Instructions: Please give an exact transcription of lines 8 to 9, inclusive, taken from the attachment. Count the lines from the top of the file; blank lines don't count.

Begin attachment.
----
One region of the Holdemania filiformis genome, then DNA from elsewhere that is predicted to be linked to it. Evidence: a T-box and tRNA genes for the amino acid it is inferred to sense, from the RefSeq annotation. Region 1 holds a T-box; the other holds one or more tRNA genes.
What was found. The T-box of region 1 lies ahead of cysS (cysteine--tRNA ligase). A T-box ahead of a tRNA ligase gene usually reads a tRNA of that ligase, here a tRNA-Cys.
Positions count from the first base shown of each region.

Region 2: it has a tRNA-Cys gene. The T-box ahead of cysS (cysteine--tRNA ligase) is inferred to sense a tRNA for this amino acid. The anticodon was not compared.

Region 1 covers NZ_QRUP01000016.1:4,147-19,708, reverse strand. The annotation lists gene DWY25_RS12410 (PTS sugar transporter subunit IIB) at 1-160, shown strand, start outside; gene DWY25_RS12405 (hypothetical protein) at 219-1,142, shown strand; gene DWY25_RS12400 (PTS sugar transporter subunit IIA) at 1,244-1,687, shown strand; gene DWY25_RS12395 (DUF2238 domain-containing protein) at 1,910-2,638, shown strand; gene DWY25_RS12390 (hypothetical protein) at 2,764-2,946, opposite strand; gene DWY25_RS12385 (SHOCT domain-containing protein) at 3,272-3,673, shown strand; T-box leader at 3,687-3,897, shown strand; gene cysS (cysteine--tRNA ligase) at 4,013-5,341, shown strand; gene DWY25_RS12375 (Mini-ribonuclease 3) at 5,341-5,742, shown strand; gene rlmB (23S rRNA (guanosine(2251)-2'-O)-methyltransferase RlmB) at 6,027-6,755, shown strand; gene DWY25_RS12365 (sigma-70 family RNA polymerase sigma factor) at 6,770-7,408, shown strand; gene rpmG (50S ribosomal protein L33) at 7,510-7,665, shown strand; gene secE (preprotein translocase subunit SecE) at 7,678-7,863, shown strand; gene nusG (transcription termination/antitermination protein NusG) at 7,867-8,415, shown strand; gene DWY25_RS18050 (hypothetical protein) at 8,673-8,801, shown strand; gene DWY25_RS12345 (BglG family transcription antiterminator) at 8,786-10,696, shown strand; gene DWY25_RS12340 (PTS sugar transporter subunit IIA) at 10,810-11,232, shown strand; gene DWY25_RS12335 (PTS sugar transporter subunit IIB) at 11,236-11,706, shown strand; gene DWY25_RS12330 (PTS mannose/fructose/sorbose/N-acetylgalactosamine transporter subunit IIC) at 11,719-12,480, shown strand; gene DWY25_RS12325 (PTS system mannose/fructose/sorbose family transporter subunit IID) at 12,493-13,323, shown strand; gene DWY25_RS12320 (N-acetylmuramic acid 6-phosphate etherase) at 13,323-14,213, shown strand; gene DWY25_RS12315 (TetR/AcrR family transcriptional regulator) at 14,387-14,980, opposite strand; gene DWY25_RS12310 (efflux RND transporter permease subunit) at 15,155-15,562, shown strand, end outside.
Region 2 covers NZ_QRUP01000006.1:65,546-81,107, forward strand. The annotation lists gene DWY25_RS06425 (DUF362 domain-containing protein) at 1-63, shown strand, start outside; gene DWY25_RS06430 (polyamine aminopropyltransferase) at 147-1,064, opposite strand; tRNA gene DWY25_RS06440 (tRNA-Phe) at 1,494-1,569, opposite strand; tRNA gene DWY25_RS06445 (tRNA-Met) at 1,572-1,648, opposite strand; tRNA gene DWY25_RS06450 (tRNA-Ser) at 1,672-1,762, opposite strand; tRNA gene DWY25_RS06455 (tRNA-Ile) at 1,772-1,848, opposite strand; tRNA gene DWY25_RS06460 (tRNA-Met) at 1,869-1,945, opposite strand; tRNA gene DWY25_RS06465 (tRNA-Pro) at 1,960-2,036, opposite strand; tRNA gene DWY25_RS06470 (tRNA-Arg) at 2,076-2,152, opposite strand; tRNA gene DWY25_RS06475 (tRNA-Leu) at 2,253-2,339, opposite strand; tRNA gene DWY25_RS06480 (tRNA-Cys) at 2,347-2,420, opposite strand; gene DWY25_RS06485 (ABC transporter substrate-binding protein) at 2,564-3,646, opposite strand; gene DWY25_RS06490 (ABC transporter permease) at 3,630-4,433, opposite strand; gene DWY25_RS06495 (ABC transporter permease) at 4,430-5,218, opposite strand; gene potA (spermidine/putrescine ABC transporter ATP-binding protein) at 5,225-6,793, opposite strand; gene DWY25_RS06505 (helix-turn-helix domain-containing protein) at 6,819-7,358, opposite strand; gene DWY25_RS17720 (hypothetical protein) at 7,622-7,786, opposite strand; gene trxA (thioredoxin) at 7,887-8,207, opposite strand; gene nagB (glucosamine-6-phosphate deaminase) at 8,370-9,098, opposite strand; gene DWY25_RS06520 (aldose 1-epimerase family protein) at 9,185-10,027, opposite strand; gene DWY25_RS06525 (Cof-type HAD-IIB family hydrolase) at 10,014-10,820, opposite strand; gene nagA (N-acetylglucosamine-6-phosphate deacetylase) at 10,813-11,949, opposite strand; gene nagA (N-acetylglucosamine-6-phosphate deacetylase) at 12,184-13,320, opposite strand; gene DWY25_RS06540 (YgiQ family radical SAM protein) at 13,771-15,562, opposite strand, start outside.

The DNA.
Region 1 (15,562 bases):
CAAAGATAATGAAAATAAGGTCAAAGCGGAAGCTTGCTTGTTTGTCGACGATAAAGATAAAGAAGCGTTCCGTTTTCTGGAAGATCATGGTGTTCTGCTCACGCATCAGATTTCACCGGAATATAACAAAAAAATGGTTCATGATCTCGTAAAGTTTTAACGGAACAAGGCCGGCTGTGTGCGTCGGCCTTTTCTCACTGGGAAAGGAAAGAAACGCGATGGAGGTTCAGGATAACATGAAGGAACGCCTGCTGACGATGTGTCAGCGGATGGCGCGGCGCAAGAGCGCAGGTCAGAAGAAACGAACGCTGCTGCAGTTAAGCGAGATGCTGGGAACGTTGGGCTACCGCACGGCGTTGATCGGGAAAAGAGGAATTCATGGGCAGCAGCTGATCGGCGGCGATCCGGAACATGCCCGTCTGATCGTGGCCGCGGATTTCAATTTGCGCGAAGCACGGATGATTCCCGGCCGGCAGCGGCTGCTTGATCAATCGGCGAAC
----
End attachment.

Region 1 (15,562 bases):
CAAAGATAATGAAAATAAGGTCAAAGCGGAAGCTTGCTTGTTTGTCGACGATAAAGATAAAGAAGCGTTCCGTTTTCTGGAAGATCATGGTGTTCTGCTCACGCATCAGATTTCACCGGAATATAACAAAAAAATGGTTCATGATCTCGTAAAGTTTTAACGGAACAAGGCCGGCTGTGTGCGTCGGCCTTTTCTCACTGGGAAAGGAAAGAAACGCGATGGAGGTTCAGGATAACATGAAGGAACGCCTGCTGACGATGTGTCAGCGGATGGCGCGGCGCAAGAGCGCAGGTCAGAAGAAACGAACGCTGCTGCAGTTAAGCGAGATGCTGGGAACGTTGGGCTACCGCACGGCGTTGATCGGGAAAAGAGGAATTCATGGGCAGCAGCTGATCGGCGGCGATCCGGAACATGCCCGTCTGATCGTGGCCGCGGATTTCAATTTGCGCGAAGCACGGATGATTCCCGGCCGGCAGCGGCTGCTTGATCAATCGGCGAAC